by Peter Hocking

Peter and his wife, Marta, serve in Peru, training and mobilising local evangelists.

During the first 35 years of our ministry in Peru, we mobilised teams of Peruvian young people to take the gospel to towns along the coast and into the Andes. We understood that God’s plan is for believers to take the gospel to all the nations of the world (Mt. 28:19); however, we learned that the biblical meaning of nations is not just countries but rather people groups. God’s redemptive plan is to save people from every tribe and nation so that they might know and worship Him.

Focus on Unreached Tribes

With this new perspective on mission, we started researching the tribes of Peru and learned that the gospel had not reached at least 20 tribes. We discovered the great need for Christian work in Peru. In addition to the 20 Peruvian tribes without churches, 22 tribes had nominal Christian congregations where animistic beliefs restricted the gospel’s effectiveness in changing lives. Since these congregations were not committed to the Lord, their tribes were also in need of biblical teaching. What a challenge lay before us!

In response, we modified our mission training programmes to focus on cross-cultural mission, including exposure to tribal culture. More recently, we moved the training programme from Lima to Atalaya, along the banks of the Ucayali River in the Amazon, where our new mission base is located. We created a short-term mission strategy that introduces young people to the challenges of ministry in the jungle. By the Lord’s grace, these methods have produced good results.

This ministry could not operate without our dedicated co-workers. Presently, seven Peruvian and seven Romanian missionaries work full time with us, and ten indigenous missionaries serve part time. With the Lord’s help, our co-workers minister among five Peruvian tribes. Although I am 81 years old, I still teach some missionary and pastoral training seminars while transferring more of my responsibilities to our co-workers.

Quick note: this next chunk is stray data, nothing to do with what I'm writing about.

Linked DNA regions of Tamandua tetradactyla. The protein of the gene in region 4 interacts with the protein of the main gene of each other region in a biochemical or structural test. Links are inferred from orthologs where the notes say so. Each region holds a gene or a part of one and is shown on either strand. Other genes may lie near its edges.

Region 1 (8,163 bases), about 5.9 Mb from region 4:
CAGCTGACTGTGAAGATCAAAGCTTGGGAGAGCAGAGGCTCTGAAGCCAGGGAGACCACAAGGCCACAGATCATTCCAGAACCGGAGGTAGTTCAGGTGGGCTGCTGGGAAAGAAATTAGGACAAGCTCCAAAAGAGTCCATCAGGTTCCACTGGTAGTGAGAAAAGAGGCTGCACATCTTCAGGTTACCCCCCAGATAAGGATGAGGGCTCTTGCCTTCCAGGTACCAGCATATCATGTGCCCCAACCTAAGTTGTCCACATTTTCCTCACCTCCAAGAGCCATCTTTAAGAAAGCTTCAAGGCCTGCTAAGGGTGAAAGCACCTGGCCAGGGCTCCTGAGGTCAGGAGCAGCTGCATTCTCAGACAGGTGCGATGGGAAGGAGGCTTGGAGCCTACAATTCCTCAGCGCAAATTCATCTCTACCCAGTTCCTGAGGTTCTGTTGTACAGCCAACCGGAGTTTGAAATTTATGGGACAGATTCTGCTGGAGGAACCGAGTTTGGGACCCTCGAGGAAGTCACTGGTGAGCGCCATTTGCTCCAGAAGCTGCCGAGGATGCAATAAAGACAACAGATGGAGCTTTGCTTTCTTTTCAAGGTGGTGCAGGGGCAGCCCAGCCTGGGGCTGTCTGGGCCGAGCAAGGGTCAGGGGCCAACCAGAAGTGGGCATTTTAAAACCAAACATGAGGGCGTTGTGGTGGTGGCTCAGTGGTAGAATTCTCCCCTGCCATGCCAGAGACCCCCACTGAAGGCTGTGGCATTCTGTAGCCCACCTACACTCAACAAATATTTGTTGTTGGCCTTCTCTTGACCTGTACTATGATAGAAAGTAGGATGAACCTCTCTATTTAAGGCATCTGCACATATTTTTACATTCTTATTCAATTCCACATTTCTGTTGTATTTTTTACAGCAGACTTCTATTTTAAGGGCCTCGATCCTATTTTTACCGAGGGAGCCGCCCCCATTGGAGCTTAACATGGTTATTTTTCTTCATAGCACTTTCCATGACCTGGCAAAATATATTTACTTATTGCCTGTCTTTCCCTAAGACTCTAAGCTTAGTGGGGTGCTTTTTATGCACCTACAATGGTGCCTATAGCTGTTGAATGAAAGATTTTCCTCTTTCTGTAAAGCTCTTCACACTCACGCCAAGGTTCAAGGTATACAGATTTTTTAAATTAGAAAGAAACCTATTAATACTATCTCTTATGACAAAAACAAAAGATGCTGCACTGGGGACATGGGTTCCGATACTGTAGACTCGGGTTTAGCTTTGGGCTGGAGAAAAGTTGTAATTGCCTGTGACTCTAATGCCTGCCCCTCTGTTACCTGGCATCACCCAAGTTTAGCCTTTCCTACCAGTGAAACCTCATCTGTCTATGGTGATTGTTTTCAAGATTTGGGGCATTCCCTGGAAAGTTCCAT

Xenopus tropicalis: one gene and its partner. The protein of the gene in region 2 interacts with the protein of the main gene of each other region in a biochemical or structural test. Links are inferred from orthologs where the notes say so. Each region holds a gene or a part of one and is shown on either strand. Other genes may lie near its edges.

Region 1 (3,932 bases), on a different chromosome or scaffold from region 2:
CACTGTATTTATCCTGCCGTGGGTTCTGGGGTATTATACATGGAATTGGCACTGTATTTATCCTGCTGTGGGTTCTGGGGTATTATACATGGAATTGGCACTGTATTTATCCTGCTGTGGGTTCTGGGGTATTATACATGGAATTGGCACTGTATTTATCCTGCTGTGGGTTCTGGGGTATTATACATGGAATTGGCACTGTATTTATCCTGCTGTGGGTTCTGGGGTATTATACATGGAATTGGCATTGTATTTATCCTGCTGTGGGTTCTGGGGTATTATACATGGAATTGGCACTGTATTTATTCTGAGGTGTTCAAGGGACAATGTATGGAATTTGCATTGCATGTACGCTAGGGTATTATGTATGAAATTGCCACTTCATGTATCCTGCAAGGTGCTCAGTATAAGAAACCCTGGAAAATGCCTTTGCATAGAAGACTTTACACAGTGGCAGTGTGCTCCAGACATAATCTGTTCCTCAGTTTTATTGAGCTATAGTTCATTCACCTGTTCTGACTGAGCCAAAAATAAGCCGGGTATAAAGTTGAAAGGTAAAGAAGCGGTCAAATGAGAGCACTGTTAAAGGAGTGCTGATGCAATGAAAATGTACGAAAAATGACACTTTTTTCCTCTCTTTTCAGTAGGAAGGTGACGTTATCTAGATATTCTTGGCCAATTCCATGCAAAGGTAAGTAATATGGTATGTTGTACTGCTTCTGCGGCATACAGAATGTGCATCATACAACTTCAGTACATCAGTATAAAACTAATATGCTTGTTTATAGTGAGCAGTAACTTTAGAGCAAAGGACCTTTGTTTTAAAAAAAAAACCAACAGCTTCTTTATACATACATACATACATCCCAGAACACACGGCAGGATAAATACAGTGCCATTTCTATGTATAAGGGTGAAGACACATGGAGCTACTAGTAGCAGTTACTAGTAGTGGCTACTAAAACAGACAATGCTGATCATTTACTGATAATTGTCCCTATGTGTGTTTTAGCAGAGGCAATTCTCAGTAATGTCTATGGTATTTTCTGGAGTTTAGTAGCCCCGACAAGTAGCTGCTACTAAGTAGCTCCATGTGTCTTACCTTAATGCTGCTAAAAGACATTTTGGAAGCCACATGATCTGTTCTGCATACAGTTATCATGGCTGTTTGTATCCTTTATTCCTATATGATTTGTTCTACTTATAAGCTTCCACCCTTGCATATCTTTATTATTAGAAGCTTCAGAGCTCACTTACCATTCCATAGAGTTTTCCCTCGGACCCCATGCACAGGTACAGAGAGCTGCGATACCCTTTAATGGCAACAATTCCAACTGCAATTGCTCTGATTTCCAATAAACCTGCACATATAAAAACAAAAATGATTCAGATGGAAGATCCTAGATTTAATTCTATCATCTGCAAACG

Over the years, we learned that reaching tribes with the gospel requires several stages. Today, we teach the students in our training programme the following steps, equipping them to reach tribes effectively, in the Lord’s will.

Train in Cross-Cultural Mission

Because communicating the gospel to people of another culture, especially tribal cultures, is complex, specialised training is needed. This helps the missionary to prevent avoidable mistakes that could hinder his or her outreach, cost lives or prevent people from receiving new life and victory in Christ.

Assess & Establish Contact

After receiving training, the next step is making contact with the people whom God has called the missionary to reach. If the tribe is not in a peaceful relationship with neighbouring communities, the wise strategy is to exercise intercessory prayer on the tribal people’s behalf; asking God to deliver them from their fear of outsiders so that, of their own accord, they may seek peaceful contact with outsiders and welcome missionaries. To encourage prayer partnership, we print prayer cards that describe each unreached Peruvian tribe and suggest specific prayer points.

If the tribe is in peaceful relationship with its neighbours, a missionary can travel to one of the tribe’s villages with someone who knows the tribe and speaks their language. Out of respect for the local culture, the missionary should first talk with the village chief and then with the regional chief to determine if they would welcome a missionary to live among them, and to provide them with medical help and basic education. After permission is granted, the chief and missionary discuss conditions for living in the village. If the chief can read, it is advisable to get a signed agreement so that the relationship begins on a firm understanding.